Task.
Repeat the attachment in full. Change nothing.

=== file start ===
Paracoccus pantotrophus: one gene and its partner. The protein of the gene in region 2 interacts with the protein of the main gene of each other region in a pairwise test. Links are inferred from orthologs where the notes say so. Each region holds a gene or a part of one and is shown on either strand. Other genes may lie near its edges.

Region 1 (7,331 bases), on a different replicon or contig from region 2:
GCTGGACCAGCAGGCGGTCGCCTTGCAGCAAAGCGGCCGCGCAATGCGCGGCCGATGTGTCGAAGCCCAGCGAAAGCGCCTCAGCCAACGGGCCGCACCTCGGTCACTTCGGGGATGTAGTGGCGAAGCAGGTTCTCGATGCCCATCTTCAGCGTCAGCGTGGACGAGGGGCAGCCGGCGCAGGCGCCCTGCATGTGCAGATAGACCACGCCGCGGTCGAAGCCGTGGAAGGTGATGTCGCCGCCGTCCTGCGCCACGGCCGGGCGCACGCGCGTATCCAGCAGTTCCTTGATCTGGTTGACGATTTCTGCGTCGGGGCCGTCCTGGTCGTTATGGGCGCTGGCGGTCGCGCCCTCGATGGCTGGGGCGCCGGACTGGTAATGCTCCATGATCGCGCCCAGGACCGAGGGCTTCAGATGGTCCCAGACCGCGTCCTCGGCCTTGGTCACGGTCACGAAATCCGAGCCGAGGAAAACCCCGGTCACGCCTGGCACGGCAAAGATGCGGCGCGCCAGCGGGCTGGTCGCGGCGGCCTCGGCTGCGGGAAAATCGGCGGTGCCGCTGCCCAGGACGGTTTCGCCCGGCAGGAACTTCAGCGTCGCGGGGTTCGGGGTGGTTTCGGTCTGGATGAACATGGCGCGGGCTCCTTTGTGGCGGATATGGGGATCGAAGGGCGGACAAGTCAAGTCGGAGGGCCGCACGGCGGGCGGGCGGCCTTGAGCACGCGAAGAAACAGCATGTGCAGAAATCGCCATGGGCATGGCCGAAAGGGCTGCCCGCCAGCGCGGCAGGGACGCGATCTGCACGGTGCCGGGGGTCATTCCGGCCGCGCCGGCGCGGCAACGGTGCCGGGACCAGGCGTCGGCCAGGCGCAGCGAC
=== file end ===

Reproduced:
Paracoccus pantotrophus: one gene and its partner. The protein of the gene in region 2 interacts with the protein of the main gene of each other region in a pairwise test. Links are inferred from orthologs where the notes say so. Each region holds a gene or a part of one and is shown on either strand. Other genes may lie near its edges.

Region 1 (7,331 bases), on a different replicon or contig from region 2:
GCTGGACCAGCAGGCGGTCGCCTTGCAGCAAAGCGGCCGCGCAATGCGCGGCCGATGTGTCGAAGCCCAGCGAAAGCGCCTCAGCCAACGGGCCGCACCTCGGTCACTTCGGGGATGTAGTGGCGAAGCAGGTTCTCGATGCCCATCTTCAGCGTCAGCGTGGACGAGGGGCAGCCGGCGCAGGCGCCCTGCATGTGCAGATAGACCACGCCGCGGTCGAAGCCGTGGAAGGTGATGTCGCCGCCGTCCTGCGCCACGGCCGGGCGCACGCGCGTATCCAGCAGTTCCTTGATCTGGTTGACGATTTCTGCGTCGGGGCCGTCCTGGTCGTTATGGGCGCTGGCGGTCGCGCCCTCGATGGCTGGGGCGCCGGACTGGTAATGCTCCATGATCGCGCCCAGGACCGAGGGCTTCAGATGGTCCCAGACCGCGTCCTCGGCCTTGGTCACGGTCACGAAATCCGAGCCGAGGAAAACCCCGGTCACGCCTGGCACGGCAAAGATGCGGCGCGCCAGCGGGCTGGTCGCGGCGGCCTCGGCTGCGGGAAAATCGGCGGTGCCGCTGCCCAGGACGGTTTCGCCCGGCAGGAACTTCAGCGTCGCGGGGTTCGGGGTGGTTTCGGTCTGGATGAACATGGCGCGGGCTCCTTTGTGGCGGATATGGGGATCGAAGGGCGGACAAGTCAAGTCGGAGGGCCGCACGGCGGGCGGGCGGCCTTGAGCACGCGAAGAAACAGCATGTGCAGAAATCGCCATGGGCATGGCCGAAAGGGCTGCCCGCCAGCGCGGCAGGGACGCGATCTGCACGGTGCCGGGGGTCATTCCGGCCGCGCCGGCGCGGCAACGGTGCCGGGACCAGGCGTCGGCCAGGCGCAGCGAC